Essay — Weather Forecasting

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Image source: Ken Thomas, Public domain via Wikimedia Commons

Image source: Ken Thomas, Public domain
via Wikimedia Commons

I’m almost convinced meteorologists should leave weather forecasting to the bluebirds. But before I go on, I ought to explain that statement.

In Carpenter Country, we have two birdhouses, and for years, the bluebirds have followed the same routine. In spring, for warmth, they raise chicks in the box that sits in full sun. In the summer, to keep the nestlings cooler, they use the quarters that occupy a shady spot close to a huge Sycamore.

Last month, Mr. and Mrs. Blue reversed the procedure and built a summer nest at their spring address.

Now, as far as I know, bluebirds don’t move to a house because the kitchen is equipped with great appliances or the bathroom has a hot tub. I think they’re more into the realtor’s creed of location, location, location–and in this case, they were deciding which location would present the best weather conditions for their chicks.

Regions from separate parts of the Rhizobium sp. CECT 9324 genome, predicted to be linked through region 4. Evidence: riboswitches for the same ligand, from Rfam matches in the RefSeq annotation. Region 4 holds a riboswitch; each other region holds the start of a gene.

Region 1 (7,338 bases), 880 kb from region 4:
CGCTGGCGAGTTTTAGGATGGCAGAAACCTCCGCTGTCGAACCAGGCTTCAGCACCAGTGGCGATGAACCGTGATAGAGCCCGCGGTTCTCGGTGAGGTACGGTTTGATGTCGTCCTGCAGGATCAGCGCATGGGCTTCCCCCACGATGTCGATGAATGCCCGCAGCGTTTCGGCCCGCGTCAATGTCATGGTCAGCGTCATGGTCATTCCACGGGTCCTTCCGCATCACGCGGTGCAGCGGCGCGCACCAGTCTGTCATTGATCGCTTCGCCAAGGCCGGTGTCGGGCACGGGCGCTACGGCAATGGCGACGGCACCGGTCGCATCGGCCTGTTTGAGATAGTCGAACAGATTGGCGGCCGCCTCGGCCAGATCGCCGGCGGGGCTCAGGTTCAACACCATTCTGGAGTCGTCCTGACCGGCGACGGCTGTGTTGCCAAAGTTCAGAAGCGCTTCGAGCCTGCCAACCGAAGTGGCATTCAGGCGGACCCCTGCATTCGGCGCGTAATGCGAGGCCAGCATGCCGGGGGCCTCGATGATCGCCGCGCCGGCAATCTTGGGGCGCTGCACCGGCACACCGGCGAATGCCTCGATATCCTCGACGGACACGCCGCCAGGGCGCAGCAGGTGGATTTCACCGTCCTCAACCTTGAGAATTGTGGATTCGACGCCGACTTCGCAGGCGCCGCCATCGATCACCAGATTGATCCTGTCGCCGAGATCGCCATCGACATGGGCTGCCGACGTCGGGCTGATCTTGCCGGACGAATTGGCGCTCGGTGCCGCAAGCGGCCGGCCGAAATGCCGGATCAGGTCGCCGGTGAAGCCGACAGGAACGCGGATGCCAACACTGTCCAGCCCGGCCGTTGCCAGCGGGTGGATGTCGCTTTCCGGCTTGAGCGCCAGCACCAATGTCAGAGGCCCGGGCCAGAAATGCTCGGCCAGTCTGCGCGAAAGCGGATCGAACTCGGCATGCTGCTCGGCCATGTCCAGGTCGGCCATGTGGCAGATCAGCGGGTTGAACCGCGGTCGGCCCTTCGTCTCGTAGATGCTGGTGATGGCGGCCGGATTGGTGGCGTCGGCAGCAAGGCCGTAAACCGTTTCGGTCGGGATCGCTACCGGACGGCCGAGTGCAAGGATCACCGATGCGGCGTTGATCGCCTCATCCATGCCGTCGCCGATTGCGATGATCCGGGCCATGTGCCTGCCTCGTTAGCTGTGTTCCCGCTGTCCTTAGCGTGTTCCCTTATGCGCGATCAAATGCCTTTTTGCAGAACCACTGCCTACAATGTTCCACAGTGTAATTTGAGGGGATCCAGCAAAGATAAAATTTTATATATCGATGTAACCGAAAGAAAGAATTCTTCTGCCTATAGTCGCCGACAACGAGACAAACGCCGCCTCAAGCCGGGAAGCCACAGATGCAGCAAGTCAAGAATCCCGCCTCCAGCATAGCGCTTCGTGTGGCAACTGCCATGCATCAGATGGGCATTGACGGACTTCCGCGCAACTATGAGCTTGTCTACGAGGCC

That brings up a question. Are bluebirds better at long range forecasting than meteorologists?

I’ve been keeping track and here are the results. The birds win the gold for knowing July would come in with more cloudy and rainy days than usual. The weather people get a lump of coal for predicting an occasional shower and lots of sunshine.

Hmmm–perhaps our local weather station should have their people watching the birds instead of computers, radar, and windsocks.

Better yet, the station might want to put the bluebirds on the air.

Given the accuracy of their recent forecasts, I’m sure Mr. and Mrs. Blue would be correct at least ninety-five percent of the time.


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